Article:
The partially blind man who became the most popular Bozo the Clown of all bluffed his way into the Marines during WWII. How? He passed the vision test by memorizing eye charts.
Bob Bell wasn’t the only red-haired, red-nosed, floppy-shoed Bozo. But as the star of Chicago’s WGN-TV Bozo’s Circus for 24 years, he was by far the most enduring and the most memorable. His show was carried in 182 markets during its peak in the late 1960s.
“From 1962 till about 1975 or so, it was just absolutely a huge thing,” Allen Hall, longtime producer of the show, told the Chicago Tribune at the time of Bell’s death in 1997. “Every kid ran home at noon, got a peanut butter sandwich and a bowl of soup, watched the show and then got back to school.”
Robert Lewis Bell was born in Flint, Michigan, in 1922, where his father, who’d played minor-league baseball, was an assembly worker at General Motors. During high school, he followed in his father’s footsteps and played baseball. But his compromised vision proved to be a barrier to professional sports. Young Bob moved west and took bit parts in movies like Arizona (he played an uncredited cavalryman). He also helped build the set of the Western city of Old Tucson, which became a major tourist attraction.
In 1941 Bell decided to enlist in the Marines Corps, but with his partial blindness, he had to memorize the eye chart to pass. He didn’t last long in the Marines; within a year, he was discharged on medical leave. But that didn’t stop him from serving. He went on to join the Navy, where he served in the Pacific theater until 1946.
After the war, Bell became a radio broadcaster in his hometown of Flint, moved on to other stations in Indiana and Ohio, and ultimately landed with Chicago’s WGN Television Channel 9, where he played comedic characters on The Wally Phillips Show and Midnight Ticker. He hosted the late 1950s afternoon showing of The 3 Stooges short subjects, on which he played the character of Andy Starr, venerable caretaker of the mythical Odeon Theater. At times he would also double in female impersonation as Mrs. Finstermacher, the owner of the Odeon.
In 1959, WGN-TV invited Bell to portray Bozo the Clown on a live 30-minute afternoon show consisting of interstitial sketches and cartoons. By 1961, the show had evolved into an hour-long Bozo’s Circus.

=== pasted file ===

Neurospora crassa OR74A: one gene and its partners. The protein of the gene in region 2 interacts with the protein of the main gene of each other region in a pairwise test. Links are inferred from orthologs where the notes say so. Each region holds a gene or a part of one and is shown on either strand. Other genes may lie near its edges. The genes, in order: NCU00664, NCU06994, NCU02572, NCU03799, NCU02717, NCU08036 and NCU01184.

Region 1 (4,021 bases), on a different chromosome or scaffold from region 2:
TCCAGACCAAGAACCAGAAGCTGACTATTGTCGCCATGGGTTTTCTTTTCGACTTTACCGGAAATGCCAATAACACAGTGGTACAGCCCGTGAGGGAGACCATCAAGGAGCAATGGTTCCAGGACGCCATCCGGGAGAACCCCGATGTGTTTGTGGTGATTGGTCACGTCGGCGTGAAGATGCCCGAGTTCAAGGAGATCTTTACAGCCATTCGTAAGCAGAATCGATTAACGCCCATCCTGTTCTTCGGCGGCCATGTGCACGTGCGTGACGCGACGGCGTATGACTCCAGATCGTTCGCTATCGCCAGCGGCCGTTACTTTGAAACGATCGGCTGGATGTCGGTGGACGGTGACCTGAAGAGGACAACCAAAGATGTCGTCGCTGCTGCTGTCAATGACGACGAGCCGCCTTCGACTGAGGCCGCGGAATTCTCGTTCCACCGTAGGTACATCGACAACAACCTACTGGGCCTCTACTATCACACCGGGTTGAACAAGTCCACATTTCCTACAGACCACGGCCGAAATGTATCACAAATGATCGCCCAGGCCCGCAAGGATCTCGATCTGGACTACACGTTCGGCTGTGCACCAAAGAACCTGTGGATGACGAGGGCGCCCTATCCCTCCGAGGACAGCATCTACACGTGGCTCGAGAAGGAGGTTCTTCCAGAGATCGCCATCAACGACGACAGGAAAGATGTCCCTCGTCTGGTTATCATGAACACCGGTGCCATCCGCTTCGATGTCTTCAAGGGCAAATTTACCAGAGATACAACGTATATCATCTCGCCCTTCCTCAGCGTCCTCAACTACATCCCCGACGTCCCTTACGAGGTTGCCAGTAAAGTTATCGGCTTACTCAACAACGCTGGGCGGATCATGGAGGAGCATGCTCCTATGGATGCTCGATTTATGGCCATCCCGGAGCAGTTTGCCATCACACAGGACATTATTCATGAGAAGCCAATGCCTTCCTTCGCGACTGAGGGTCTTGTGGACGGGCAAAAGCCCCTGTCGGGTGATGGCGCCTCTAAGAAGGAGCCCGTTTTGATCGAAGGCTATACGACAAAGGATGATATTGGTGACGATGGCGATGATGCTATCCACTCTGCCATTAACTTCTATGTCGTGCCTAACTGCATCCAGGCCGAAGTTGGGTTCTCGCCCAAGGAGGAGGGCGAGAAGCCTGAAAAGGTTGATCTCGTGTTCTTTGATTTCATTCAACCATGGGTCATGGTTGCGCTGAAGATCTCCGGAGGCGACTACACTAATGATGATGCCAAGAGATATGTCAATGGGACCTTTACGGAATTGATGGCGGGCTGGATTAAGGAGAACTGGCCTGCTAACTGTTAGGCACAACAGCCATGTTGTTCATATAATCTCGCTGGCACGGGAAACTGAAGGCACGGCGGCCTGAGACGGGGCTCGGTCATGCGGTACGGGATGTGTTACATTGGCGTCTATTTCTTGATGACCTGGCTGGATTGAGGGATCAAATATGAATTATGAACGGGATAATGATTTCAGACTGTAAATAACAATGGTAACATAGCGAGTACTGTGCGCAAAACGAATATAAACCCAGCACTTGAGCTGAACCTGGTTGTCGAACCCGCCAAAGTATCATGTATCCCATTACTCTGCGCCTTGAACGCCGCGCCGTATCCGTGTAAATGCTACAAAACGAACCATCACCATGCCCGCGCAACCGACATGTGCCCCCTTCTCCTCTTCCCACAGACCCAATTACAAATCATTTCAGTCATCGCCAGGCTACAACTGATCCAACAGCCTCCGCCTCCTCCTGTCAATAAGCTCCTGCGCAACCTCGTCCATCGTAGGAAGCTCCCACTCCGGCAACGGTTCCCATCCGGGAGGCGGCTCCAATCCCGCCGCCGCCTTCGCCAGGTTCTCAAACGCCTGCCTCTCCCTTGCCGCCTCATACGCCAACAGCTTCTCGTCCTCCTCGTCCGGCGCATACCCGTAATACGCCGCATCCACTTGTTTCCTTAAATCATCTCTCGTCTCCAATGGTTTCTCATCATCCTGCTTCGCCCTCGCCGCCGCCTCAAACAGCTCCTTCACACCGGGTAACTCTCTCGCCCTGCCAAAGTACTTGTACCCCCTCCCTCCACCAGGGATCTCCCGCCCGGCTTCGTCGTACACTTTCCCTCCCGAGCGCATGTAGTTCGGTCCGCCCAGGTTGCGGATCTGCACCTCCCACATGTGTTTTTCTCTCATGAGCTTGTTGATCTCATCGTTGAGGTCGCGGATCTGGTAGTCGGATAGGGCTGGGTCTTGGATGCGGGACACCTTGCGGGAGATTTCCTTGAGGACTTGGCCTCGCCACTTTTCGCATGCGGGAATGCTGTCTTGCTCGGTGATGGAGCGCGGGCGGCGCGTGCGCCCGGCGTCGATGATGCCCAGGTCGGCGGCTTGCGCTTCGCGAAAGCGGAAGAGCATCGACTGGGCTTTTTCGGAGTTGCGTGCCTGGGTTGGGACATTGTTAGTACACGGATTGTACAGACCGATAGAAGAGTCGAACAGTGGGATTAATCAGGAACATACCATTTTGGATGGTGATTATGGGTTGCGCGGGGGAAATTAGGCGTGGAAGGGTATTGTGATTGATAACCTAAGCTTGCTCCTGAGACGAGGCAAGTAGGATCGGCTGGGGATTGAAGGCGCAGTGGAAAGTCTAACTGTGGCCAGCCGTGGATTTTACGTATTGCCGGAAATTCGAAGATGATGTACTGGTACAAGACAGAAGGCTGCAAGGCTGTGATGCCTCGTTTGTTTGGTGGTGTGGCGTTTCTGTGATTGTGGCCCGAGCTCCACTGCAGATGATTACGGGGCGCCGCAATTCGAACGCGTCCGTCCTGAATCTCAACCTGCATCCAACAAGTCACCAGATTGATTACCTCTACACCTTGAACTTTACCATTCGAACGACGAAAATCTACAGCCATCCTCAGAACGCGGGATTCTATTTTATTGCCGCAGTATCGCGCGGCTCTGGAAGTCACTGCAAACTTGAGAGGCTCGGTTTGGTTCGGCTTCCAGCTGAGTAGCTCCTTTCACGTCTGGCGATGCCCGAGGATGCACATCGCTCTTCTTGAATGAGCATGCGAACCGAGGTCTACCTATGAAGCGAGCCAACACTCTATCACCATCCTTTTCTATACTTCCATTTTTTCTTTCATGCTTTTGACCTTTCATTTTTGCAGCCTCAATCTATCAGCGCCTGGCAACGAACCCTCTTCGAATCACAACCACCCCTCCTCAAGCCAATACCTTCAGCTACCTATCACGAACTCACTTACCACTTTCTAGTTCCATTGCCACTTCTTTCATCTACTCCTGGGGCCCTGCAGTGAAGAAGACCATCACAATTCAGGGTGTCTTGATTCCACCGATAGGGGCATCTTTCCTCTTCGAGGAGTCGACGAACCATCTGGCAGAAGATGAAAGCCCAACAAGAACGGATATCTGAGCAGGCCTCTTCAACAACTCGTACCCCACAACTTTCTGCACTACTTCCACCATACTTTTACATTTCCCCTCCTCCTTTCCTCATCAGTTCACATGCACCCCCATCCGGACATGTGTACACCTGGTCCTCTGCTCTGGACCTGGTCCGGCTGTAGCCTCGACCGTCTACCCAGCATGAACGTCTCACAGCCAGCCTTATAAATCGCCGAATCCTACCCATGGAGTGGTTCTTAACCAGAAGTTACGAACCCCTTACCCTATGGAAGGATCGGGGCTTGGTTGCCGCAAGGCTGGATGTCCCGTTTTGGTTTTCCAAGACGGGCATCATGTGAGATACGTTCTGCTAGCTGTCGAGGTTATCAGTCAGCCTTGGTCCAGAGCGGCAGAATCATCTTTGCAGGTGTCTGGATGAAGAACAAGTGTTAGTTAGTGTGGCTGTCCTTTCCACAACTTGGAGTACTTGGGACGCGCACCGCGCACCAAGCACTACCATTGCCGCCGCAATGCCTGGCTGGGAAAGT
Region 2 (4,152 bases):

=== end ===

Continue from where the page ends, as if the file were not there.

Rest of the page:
Like another famous red-haired clown, Bozo was a franchise. Alan W. Livingston created the character in the mid-1940s, and actor Pinto Colvig portrayed Bozo on an album that accompanied a children’s read-along book. Colvig would go on to appear as Bozo on TV in 1949, making him the original broadcast Bozo.
Actor Larry Harmon bought the rights to Bozo in 1956, and the franchise began, with Harmon licensing the character to dozens of TV stations around the country. Other actors to appear as Bozo in other TV markets included Willard Scott, who would go on to become the Today Show’s famous weather reporter.
But it was Bob Bell’s Bozo who became the most famous. The Chicago station’s show was so popular that the waiting list for tickets to the taping stretched to a decade, prompting the station to quit taking reservations. On the day it took reservations again, five years’ worth of tickets sold out within five hours. The phone company reported more than 27 million calls had been attempted, according to the Associated Press.
“This Circus is the doggonedest phenomenon I have ever seen,” Bell once said, according to WGN-TV’s archives. “There’s always the satisfaction that you have done something for somebody that goes beyond the commercial aspects of the show. I love my work and enjoy making children laugh. Laughter cannot be imitated. It comes from the heart.”
After Bell suffered an aneurysm in 1968, underwent surgery and took time to recuperate, he literally phoned his performance in, participating in the show over the telephone. In 1970, he received his first Emmy for his clowning and hosted Chicago’s Christmas Parade as the Grand Marshal.
Bob Bell retired in 1984. In 1996, when he was inducted into the Clown Hall of Fame (yes, there is such a thing), Larry Harmon refused to let him accept his award in a Bozo costume. Perhaps he was jealous of his clownish fame?
Bell died one year later, in 1997, in Lake San Marcos, California. He was 75.
E.L. Hamilton has written about pop culture for a variety of magazines and newspapers, including Rolling Stone, Seventeen, Cosmopolitan, the New York Post and the New York Daily News. She lives in central New Jersey, just west of New York City.